Next, the coating film is baked by using a hot plate at a temperature of 160° C. for 3 minutes, and is then heat treated by using an electric furnace in an atmosphere of nitrogen at a temperature of 400° C. for 30 minutes. Through this baking and heat treatment, the organic acid incorporated into the coating film is vaporized to be externally released, and pores are additionally formed in the coating film in accordance with the release of the organic acid.

Formation of the porous film is confirmed through observation with an SEM of the surface of the coating film after the heat treatment.

The thickness of the porous film measured with the SEM is 250 nm. Also, the dielectric constant of the porous film attained after the heat treatment is found to be 2.2 through the CV method at 1 MHz. In addition, it is confirmed through observation with the SEM of the section of the porous film that the pores are fined with a diameter of approximately several tens nm or less.

When the organic acid having a hydroxyl group is used, the resultant film can be advantageously easily made porous, while the pores formed therein disadvantageously have a slightly larger diameter.

When dehydrogenation condensation of CH3—Si(OH)3 and Si(OH)4 or dehydrogenation condensation of H—Si(OH)3 and Si(OH)4 is used as the silanol condensation, a porous film with less hygroscopicity can be formed. Similarly to Embodiment 1, when a large amount of organic acid is added to the solution of the silanol condensate particles, the condensation reaction can be completed in a short period of time sufficient for practical use.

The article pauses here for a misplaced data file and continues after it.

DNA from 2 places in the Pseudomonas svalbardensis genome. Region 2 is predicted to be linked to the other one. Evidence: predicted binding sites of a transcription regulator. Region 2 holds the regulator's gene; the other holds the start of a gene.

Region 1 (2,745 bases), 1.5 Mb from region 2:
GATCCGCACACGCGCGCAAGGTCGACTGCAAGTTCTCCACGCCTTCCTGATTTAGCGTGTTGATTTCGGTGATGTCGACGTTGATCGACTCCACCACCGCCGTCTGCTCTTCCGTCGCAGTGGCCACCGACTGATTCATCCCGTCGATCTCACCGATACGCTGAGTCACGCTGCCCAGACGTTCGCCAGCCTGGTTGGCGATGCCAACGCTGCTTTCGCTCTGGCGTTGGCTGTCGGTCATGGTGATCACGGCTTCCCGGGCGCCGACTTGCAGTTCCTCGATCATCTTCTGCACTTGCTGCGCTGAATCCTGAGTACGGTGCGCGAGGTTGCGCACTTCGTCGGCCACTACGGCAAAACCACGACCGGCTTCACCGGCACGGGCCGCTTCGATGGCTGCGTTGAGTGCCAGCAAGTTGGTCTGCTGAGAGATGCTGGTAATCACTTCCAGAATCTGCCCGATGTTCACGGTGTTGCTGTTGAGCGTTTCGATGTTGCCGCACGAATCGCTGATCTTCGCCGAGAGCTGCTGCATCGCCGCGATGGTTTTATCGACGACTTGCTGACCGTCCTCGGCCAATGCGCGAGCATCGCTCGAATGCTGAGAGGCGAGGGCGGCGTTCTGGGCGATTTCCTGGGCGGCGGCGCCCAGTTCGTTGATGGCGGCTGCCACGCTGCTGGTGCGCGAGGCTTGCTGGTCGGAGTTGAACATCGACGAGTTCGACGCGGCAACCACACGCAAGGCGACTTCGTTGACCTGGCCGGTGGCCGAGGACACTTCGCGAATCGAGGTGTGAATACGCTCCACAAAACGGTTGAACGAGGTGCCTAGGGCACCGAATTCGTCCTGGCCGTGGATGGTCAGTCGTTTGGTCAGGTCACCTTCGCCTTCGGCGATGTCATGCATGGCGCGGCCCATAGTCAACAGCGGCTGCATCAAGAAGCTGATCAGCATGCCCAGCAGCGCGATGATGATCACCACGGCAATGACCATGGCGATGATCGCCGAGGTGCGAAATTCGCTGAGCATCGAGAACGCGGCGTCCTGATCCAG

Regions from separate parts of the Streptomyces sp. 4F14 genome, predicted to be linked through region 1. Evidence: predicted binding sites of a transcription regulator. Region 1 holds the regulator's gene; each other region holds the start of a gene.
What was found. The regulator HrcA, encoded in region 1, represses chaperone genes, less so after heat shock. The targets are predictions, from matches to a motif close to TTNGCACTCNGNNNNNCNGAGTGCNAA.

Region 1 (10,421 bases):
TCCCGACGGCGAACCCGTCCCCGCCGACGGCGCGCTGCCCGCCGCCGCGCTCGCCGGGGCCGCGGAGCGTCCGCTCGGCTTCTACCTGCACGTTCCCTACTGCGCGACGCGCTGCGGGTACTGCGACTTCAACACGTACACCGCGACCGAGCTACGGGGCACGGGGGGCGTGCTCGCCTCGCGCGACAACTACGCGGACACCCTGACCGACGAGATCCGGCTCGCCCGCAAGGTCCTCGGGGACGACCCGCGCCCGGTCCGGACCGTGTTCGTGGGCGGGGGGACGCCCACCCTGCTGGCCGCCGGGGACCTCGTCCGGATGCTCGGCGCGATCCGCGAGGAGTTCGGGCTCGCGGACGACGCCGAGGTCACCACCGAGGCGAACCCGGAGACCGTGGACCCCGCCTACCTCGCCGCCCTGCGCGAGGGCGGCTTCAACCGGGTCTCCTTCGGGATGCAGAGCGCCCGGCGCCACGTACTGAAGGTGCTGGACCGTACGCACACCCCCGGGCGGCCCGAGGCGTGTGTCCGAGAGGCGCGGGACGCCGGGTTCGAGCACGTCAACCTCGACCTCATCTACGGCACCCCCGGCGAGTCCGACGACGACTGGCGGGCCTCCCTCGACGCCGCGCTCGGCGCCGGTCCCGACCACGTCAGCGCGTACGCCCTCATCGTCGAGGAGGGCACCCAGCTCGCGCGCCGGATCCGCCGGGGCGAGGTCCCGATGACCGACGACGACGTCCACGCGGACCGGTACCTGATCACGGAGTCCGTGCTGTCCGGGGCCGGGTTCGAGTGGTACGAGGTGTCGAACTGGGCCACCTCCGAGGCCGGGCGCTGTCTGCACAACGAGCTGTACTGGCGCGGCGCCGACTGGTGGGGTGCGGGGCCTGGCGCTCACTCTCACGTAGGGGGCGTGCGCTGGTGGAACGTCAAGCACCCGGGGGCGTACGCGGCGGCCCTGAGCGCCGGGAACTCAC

As the organic acid having a hydroxyl group, lactic acid can be replaced with any of hydroxypropionic acid, hydroxyacetic acid, hydroxybutyric acid, hydroxyisobutyric acid and hydroxyisovaleric acid.

Embodiment 4

An organic acid containing solution obtained by adding 1 ml of lactic acid and 500 mg of hydroxyacetic acid, serving as two organic acids having alkyl groups, to 5 ml of a solution including silanol condensate particles (whose schematic structure is shown in FIG. 2) at a concentration of 10 wt % in terms of SiO2 (a commercially available SOG solution) is stirred for approximately 10 minutes. The resultant organic acid containing solution is dropped on a silicon substrate through a 0.2 &mgr;m filter, and the rotational coating is conducted at 4000 r.p.m. for 20 seconds. Thus, a coating film is formed. In this manner, the organic acids added to the solution are volatized during the rotational coating, so that the coating film becomes porous in accordance with the volatization of the organic acids.